NEW: Trump Legal Team Files Motion to Dismiss Based on Spoliation of Evidence in Classified Docs Case

Court Filing

I'm a big fan of spreadsheets — they appeal to my need for order and efficiency. I've created them for a whole host of things I need (or want) to track. I need to create one for all of the ongoing court cases involving high-profile political figures. (Frankly, I can't believe I haven't done so already.) 

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I say all that to preface what I'm about to report here, namely that former President Donald Trump's legal team has filed another motion to dismiss the classified documents case against him. Just Monday, we reported on Judge Aileen Cannon's ruling denying a motion to dismiss on the pleadings (which I was careful to point out is only one of several pending motions to dismiss on various grounds). 

Several more motions are set for hearing the week of June 21st, including motions challenging Jack Smith's appointment as Special Counsel and seeking relief on the basis of the Mar-a-Lago raid and unlawful piercing of the attorney-client privilege. 


READ MORE: 

Judge Aileen Cannon Hands Jack Smith a Win on Motion to Dismiss
 - but Hands Trump One, Too

 Judge Cannon Set Multiple Hearings on Constitutional Issues
and the Anti-Trump Brigade Is Big Mad


Now, a month after it was revealed that Smith's office mishandled some of the very documents over which they are prosecuting the former president, Trump has filed a "Motion to Dismiss Based on Spoliation of Evidence in Violation of Due Process." 


RELATED: 

Special Counsel Jack Smith's Team Confirms It Tampered With Evidence,
Admits to Misleading Court

Jim Jordan Opens Investigation Into Jack Smith:
'Mishandled the Very Docs He's Claiming Were Mishandled'


The latest motion, viewable in full below, details the prosecution's mishandling of the evidence and the implications of such in no uncertain terms, noting: 

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The prosecution team destroyed exculpatory evidence supporting one of the most basic defenses available to President Trump in response to the politically motivated charges in this case. The Special Counsel’s Office has wrongfully alleged that President Trump was aware of the contents of boxes in August 2022, where those boxes were packed by others in the White House and moved to Florida in January 2021. The fact that the allegedly classified documents were buried in boxes and comingled with President Trump’s personal effects from his first term in office strongly supported the defense argument that he lacked knowledge and culpable criminal intent with respect to the documents at issue. Any proximity between allegedly classified documents and other dated materials from years before the move, such as letters and newspapers, would have further strengthened this argument. The prosecution team’s instructions to agents who executed the raid essentially acknowledged these propositions, and directed the agents to take care to document the location of both seized items and potentially privileged materials.

However, the agents disregarded those instructions. The government was more interested in staging—and leaking—manipulated photographs to the press than preserving key exculpatory evidence that has now been lost forever. Trump, ECF No. 48-1.2 The agents did not maintain the order of the documents, and they did not take photographs that would have served as alternative evidence of the documents’ sequence in each box. In July 2023, the agents disclosed this fact during a meeting with prosecutors from the Special Counsel’s Office and the U.S. Attorney’s Office for the Southern District of Florida (“USAO-SDFL”). But the Office did not timely disclose the notes from that meeting for almost a full year. Indeed, they persisted in that suppression, notwithstanding that the notes were responsive to an October 2023 discovery request from President Trump, while urging the Court to rush to trial based on false assurances that they were in compliance with their discovery obligations.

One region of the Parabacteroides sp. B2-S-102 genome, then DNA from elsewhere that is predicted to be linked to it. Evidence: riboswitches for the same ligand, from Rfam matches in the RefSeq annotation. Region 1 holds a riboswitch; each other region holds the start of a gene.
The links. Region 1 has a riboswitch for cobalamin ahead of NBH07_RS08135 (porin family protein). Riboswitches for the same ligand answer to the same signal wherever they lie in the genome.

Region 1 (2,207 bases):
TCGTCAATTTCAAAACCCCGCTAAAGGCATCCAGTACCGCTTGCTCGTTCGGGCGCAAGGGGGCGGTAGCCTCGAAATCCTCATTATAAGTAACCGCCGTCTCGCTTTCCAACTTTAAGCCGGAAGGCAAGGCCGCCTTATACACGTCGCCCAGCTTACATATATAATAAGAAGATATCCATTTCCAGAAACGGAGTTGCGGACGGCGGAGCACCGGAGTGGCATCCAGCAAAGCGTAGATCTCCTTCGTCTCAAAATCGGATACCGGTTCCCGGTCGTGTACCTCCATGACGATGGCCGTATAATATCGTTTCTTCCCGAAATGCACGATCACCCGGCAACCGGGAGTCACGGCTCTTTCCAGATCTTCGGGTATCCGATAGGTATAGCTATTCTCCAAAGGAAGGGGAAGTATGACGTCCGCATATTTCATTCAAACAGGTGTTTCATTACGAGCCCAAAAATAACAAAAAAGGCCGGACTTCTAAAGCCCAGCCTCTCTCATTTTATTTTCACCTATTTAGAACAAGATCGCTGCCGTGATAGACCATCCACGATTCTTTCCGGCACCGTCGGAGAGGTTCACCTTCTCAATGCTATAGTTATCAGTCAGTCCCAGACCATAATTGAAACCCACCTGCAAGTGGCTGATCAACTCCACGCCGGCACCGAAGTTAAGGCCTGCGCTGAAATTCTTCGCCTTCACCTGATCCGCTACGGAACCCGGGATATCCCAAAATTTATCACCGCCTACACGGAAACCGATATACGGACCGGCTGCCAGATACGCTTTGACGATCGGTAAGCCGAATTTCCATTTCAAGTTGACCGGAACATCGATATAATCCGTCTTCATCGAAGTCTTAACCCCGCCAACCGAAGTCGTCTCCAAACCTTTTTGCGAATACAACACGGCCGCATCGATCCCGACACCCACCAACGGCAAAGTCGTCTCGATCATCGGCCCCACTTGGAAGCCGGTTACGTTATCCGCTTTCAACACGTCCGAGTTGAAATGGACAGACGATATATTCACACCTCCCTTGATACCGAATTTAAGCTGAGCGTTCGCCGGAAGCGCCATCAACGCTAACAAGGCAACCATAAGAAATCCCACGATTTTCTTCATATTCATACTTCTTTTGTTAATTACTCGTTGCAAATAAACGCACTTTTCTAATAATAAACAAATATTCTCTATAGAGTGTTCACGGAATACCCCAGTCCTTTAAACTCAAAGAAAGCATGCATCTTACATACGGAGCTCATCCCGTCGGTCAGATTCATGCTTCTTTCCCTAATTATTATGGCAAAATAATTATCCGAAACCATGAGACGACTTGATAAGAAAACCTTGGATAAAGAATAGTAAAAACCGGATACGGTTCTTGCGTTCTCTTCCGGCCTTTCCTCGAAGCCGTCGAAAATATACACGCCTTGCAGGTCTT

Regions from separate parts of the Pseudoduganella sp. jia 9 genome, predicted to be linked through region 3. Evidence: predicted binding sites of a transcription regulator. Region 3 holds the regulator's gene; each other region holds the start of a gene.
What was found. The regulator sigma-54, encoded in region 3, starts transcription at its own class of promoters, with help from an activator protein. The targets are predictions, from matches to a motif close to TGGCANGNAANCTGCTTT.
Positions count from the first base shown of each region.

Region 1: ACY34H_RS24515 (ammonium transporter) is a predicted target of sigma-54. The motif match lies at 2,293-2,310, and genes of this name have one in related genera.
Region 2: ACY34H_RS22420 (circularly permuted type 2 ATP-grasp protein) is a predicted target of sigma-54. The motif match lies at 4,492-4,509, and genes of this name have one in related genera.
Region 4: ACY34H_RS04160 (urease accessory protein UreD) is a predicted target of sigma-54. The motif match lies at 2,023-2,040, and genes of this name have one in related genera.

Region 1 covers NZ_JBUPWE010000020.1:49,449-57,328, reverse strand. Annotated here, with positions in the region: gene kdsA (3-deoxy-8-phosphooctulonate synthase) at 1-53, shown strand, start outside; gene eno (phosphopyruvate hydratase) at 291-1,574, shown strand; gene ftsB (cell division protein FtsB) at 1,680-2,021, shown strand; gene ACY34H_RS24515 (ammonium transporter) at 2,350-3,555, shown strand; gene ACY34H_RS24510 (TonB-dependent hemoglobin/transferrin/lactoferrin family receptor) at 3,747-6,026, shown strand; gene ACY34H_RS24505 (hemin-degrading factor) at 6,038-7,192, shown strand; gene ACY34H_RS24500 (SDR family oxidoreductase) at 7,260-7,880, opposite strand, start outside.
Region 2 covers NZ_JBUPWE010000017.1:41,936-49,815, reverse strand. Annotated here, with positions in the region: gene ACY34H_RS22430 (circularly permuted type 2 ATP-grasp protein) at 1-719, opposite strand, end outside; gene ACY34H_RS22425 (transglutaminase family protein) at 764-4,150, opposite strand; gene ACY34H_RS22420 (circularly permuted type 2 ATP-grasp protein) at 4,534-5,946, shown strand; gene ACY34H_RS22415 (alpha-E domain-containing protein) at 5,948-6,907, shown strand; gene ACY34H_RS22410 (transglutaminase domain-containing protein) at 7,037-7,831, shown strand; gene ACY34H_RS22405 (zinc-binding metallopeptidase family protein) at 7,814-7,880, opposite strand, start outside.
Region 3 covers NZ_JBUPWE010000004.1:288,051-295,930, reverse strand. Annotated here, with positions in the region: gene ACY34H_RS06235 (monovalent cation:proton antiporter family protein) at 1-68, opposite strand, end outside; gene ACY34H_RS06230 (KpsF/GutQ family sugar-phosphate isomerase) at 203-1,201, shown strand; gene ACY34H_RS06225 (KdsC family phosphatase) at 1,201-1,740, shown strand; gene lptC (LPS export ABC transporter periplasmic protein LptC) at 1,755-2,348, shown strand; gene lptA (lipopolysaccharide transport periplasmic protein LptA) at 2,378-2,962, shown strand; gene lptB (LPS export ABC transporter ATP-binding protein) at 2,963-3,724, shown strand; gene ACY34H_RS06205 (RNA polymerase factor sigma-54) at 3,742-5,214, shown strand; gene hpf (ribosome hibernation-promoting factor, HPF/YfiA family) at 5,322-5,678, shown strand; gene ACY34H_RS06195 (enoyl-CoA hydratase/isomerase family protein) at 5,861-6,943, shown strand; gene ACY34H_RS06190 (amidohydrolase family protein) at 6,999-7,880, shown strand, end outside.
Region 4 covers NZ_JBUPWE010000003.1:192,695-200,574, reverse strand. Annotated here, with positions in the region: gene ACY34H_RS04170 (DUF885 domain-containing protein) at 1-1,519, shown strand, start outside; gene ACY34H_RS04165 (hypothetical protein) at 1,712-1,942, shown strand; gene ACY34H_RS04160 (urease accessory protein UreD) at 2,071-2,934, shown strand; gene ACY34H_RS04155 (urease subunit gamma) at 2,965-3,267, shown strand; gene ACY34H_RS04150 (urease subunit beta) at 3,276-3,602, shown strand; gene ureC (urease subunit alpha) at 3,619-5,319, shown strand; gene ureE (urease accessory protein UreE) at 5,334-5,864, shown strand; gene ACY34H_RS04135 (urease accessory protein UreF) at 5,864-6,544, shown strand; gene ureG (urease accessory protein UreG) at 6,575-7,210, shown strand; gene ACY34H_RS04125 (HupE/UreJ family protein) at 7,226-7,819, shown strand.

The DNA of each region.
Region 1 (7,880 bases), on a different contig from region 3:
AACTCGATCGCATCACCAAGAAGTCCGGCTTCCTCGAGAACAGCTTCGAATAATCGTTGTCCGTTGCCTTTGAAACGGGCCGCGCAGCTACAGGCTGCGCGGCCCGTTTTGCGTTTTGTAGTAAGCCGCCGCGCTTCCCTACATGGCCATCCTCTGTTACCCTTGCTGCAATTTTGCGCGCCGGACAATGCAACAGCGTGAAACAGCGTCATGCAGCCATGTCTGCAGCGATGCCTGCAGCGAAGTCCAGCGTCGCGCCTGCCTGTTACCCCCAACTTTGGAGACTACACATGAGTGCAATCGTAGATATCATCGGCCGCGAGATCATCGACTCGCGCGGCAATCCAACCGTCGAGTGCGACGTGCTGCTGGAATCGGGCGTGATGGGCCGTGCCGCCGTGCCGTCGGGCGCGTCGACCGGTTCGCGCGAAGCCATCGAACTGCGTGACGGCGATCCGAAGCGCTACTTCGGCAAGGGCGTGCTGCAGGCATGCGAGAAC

In hearings during March and April 2024, the Special Counsel’s Office misrepresented to the Court that the pre-raid sequence of the documents was intact. Only after an evidence inspection by counsel for President Trump’s co-defendants revealed the extent of the problem did the Office disclose in a May 3, 2024 filing that the documents were not intact as had been claimed previously. Vague language in that submission and corresponding additional discovery demands from President Trump caused these due process violations to further unravel. 

The Constitution required far more than the Special Counsel’s Office and the FBI were willing to do. That is evident from the spoliation at issue herein, as well as from separate pretrial motions seeking to compel other important discovery, suppress unlawfully seized evidence, remedy additional prosecutorial misconduct, enforce the presidential immunity doctrine and the Appointments and Appropriations Clauses, and dismiss the charges on the basis of selective and vindictive prosecution. To date, the Office’s discovery obligations and ethical requirements have taken a back seat to President Biden’s election-interference mission. 

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The motion asks the court to "dismiss the Superseding Indictment, and suppress all evidence seized in connection with the August 2022 raid at Mar-a-Lago, based on destruction of exculpatory evidence." 

No word yet on when the latest motion will be taken up for hearing. The court already has a packed schedule the week of June 21, and the prosecution will likely need time to respond to the motion, so it is doubtful the matter will be taken up then. When it does, we will, of course, report on the developments. 


DJT - SDFL - MTD - Spoliation - 6-10-24 - #612 by Susie Moore on Scribd


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